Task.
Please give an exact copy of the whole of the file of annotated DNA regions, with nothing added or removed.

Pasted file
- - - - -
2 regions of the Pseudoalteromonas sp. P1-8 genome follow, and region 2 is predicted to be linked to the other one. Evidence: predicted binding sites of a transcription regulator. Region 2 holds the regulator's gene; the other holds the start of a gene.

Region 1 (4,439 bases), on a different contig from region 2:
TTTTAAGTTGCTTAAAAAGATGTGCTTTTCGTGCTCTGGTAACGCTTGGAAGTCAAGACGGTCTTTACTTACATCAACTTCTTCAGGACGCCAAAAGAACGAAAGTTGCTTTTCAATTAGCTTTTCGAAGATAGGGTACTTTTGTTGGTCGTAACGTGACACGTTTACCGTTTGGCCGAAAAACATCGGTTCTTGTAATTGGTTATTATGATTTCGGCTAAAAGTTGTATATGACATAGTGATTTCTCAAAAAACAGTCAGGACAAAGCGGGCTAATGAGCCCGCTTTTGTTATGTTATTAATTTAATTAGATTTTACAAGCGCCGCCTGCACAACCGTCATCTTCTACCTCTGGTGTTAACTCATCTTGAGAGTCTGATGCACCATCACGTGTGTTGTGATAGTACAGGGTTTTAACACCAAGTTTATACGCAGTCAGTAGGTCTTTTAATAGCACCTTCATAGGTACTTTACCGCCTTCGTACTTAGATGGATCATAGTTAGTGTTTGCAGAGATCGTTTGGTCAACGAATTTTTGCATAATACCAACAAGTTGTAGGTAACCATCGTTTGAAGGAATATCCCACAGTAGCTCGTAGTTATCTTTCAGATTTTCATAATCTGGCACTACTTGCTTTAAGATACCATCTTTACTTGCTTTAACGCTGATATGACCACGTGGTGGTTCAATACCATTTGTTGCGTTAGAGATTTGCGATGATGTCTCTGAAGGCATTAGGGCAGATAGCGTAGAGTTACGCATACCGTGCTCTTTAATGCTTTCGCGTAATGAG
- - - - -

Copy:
2 regions of the Pseudoalteromonas sp. P1-8 genome follow, and region 2 is predicted to be linked to the other one. Evidence: predicted binding sites of a transcription regulator. Region 2 holds the regulator's gene; the other holds the start of a gene.

Region 1 (4,439 bases), on a different contig from region 2:
TTTTAAGTTGCTTAAAAAGATGTGCTTTTCGTGCTCTGGTAACGCTTGGAAGTCAAGACGGTCTTTACTTACATCAACTTCTTCAGGACGCCAAAAGAACGAAAGTTGCTTTTCAATTAGCTTTTCGAAGATAGGGTACTTTTGTTGGTCGTAACGTGACACGTTTACCGTTTGGCCGAAAAACATCGGTTCTTGTAATTGGTTATTATGATTTCGGCTAAAAGTTGTATATGACATAGTGATTTCTCAAAAAACAGTCAGGACAAAGCGGGCTAATGAGCCCGCTTTTGTTATGTTATTAATTTAATTAGATTTTACAAGCGCCGCCTGCACAACCGTCATCTTCTACCTCTGGTGTTAACTCATCTTGAGAGTCTGATGCACCATCACGTGTGTTGTGATAGTACAGGGTTTTAACACCAAGTTTATACGCAGTCAGTAGGTCTTTTAATAGCACCTTCATAGGTACTTTACCGCCTTCGTACTTAGATGGATCATAGTTAGTGTTTGCAGAGATCGTTTGGTCAACGAATTTTTGCATAATACCAACAAGTTGTAGGTAACCATCGTTTGAAGGAATATCCCACAGTAGCTCGTAGTTATCTTTCAGATTTTCATAATCTGGCACTACTTGCTTTAAGATACCATCTTTACTTGCTTTAACGCTGATATGACCACGTGGTGGTTCAATACCATTTGTTGCGTTAGAGATTTGCGATGATGTCTCTGAAGGCATTAGGGCAGATAGCGTAGAGTTACGCATACCGTGCTCTTTAATGCTTTCGCGTAATGAG